Sci-Tech

  • Robot warfare raises ethical question

    Remote-controlled drones could one day give way to automated robot forces. With the increasing use of drones in military operations, it is perhaps only a matter of time before robots replace soldiers. Whether or not fully automated war is on the immediate horizon, researchers say it is not too early to start examining the ethical issues that robot armies raise.

  • Algae biofuel can help meet world energy demand

    Microalgae-based biofuel not only has the potential to quench a sizable chunk of the world’s energy demands, researchers say. Microalgae produces much higher yields of fuel-producing biomass than other traditional fuel feedstocks and it does not compete with food crops. The researchers say that algae yields about 2,500 gallons of biofuel per acre per year. In contrast, soybeans yield approximately forty-eight gallons; corn about eighteen gallons.

  • Dramatic drop in Central Valley wintertime fog threatens California’s agricultural industry

    California’s winter tule fog — hated by drivers, but needed by fruit and nut trees — has declined dramatically over the past three decades, raising a red flag for the state’s multibillion dollar agricultural industry, according to researchers at UC Berkeley. Many crops go through a necessary winter dormant period brought on and maintained by colder temperatures. Tule fog, a thick ground fog that descends upon the state’s Central Valley between late fall and early spring, helps contribute to this winter chill. The findings have implications for the entire country since many of these California crops account for 95 percent of U.S. production.

  • Power plant emission detection by satellites verified

    Air pollution and greenhouse gas emissions from two coal-fired power plants in the Four Corners area of northwest New Mexico, the largest point source of pollution in America, were measured remotely by a Los Alamos National Laboratory team. The study is the first to show that space-based techniques can successfully verify international regulations on fossil energy emissions.

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  • DARPA Demo Day 2014: Preserving, expanding U.S. technological superiority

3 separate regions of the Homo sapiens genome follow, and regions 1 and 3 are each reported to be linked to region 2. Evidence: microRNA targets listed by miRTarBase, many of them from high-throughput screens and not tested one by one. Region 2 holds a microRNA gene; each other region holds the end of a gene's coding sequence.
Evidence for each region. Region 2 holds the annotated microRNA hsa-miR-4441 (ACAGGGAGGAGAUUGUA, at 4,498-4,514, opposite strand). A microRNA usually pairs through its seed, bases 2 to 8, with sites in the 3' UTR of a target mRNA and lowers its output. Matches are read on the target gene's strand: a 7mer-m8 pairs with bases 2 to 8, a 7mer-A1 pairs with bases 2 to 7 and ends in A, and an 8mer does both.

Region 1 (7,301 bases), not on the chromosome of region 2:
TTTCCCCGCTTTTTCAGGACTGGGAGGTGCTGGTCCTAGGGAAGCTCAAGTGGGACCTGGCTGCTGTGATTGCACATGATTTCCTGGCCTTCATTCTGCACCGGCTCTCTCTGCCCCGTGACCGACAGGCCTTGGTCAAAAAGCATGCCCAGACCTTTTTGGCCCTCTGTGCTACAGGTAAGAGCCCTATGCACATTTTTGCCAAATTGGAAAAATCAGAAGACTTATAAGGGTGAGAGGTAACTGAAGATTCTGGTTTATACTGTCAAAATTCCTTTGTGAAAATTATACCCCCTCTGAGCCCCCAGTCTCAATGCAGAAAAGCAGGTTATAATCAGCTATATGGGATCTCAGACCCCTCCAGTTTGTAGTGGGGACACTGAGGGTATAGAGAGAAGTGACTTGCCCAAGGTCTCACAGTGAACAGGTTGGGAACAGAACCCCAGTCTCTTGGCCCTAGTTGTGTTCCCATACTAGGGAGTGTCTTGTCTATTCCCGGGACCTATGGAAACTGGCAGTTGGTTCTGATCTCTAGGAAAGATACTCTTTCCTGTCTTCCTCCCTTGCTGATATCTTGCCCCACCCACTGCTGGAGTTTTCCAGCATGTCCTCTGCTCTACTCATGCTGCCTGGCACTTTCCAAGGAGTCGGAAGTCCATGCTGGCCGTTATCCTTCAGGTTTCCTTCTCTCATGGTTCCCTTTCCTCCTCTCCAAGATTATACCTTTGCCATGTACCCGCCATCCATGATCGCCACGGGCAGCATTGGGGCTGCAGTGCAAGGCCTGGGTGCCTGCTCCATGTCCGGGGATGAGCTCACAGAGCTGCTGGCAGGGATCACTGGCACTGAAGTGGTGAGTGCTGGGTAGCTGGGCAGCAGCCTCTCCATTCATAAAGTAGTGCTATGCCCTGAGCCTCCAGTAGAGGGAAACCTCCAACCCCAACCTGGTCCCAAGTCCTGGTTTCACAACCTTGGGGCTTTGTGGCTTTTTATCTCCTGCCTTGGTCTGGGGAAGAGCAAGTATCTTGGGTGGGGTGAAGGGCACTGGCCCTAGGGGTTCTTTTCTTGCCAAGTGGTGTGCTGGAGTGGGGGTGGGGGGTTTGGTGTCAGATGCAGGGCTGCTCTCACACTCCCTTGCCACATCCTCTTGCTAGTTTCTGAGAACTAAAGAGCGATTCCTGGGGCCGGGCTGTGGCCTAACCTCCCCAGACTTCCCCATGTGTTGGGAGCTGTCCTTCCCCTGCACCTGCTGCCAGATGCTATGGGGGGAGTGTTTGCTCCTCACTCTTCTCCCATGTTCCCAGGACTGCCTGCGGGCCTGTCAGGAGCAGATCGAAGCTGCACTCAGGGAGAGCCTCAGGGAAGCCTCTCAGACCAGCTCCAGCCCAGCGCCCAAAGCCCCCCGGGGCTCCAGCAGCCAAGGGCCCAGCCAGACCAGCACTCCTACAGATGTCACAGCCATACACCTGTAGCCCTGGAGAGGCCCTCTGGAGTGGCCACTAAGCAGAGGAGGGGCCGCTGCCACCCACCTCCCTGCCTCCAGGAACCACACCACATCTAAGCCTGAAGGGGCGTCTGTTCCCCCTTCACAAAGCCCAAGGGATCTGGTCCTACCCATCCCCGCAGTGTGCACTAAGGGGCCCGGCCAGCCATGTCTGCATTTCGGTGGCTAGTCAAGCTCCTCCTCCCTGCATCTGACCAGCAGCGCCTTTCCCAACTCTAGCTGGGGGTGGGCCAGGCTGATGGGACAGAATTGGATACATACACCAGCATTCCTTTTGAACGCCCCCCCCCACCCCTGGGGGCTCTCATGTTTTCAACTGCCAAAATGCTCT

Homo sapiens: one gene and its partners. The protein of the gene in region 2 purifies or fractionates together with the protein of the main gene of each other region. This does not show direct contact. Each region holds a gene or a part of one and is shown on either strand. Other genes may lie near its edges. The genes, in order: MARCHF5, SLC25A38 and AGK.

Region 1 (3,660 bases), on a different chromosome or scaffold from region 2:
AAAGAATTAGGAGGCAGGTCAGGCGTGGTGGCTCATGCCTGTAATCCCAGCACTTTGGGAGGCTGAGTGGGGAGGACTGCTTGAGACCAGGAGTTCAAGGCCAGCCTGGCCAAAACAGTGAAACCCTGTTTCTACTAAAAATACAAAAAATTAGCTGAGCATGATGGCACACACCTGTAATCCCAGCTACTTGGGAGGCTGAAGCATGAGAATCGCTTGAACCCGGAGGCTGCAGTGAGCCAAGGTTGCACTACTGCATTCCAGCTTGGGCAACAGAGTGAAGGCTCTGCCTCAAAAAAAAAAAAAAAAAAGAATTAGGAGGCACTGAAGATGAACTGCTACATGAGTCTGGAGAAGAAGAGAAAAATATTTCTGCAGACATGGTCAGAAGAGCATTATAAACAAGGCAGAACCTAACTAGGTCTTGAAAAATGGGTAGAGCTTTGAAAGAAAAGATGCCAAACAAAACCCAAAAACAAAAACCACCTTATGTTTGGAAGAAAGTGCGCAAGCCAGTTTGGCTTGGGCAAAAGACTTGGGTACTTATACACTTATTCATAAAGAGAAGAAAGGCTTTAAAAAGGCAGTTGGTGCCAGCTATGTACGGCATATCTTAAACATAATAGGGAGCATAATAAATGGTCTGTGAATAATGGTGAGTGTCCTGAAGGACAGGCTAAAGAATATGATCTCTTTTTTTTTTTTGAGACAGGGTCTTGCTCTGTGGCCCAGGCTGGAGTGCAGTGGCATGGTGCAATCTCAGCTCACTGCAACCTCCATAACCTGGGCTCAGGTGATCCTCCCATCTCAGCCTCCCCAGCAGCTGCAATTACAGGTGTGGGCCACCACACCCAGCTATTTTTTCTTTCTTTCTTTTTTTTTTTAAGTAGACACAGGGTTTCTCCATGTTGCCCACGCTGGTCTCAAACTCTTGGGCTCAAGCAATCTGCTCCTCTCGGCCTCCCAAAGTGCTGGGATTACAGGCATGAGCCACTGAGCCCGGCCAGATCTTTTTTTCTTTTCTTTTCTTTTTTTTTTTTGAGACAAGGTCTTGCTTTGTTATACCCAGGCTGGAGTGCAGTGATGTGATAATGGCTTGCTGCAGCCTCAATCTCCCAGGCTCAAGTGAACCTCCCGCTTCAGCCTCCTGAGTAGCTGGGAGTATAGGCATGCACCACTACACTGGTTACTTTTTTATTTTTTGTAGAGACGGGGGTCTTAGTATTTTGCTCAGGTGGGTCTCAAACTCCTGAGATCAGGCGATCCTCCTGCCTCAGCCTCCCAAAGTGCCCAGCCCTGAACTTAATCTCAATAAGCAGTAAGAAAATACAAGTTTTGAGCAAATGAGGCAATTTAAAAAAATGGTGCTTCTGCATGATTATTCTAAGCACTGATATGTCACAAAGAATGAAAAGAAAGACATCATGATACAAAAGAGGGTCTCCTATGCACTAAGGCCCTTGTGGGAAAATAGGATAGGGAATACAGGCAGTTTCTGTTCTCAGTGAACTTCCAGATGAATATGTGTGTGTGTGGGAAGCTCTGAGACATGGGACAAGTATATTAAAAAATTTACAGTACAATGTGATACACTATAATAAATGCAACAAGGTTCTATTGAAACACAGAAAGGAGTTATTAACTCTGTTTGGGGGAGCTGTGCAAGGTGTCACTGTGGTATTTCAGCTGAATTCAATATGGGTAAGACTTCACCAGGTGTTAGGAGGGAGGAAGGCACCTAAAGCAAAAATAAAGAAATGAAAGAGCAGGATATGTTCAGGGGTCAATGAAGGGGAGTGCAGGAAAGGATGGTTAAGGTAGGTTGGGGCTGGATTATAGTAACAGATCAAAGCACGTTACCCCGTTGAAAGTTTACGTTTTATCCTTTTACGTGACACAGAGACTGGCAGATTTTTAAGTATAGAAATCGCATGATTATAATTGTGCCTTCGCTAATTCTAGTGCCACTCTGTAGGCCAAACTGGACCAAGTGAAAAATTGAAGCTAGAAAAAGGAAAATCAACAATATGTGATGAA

Information technology (IT) is a key enabler for the Defense Department (DoD) and has been a focus area for DARPA since its founding in 1958. DARPA’s contributions to modern IT are well-known — perhaps most notably, DARPA is generally credited with developing and prototyping the technology for what is now known as the Internet. While the DoD currently enjoys IT superiority, that superiority cannot be taken for granted. On Wednesday, DARPA held the largest-ever Pentagon event to showcases more than 100 projects aiming to be game-changing improvements to U.S. national security.

  • Floating solar power plants offer many benefits

    Water-based solar plants are at least 50 percent more efficient than a land-based solar power system.The water on which the plant floats helps extending the life of the photovoltaic panels, meaning greater efficiency and performance from the solar panel system, and the plant also prevents nearly 90 percent of the evaporation for the surface area that it covers, an important benefit in dry climates.

  • Wireless camera network offers new possibilities for security systems

    Advances in computer technology are opening up new possibilities for surveillance cameras and environmental video monitoring systems. A graduate engineering student used off-the-shelf components to build a prototype device for a solar-powered wireless network of smart cameras with potential applications in security systems and wildlife monitoring.

  • Pumping Central Valley’s ground water increases number of California’s earthquakes

    Scientists have offered a new theory explaining the steady increase in the number of small earthquakes in parts of Central California. They say that the quakes are partly due to the pumping of groundwater. Groundwater is heavy, and depresses the Earth’s upper crust like a weight. Without that weight, the earth springs upward and the change in pressure can trigger more small earthquakes.

  • New technology tests ammo while saving joints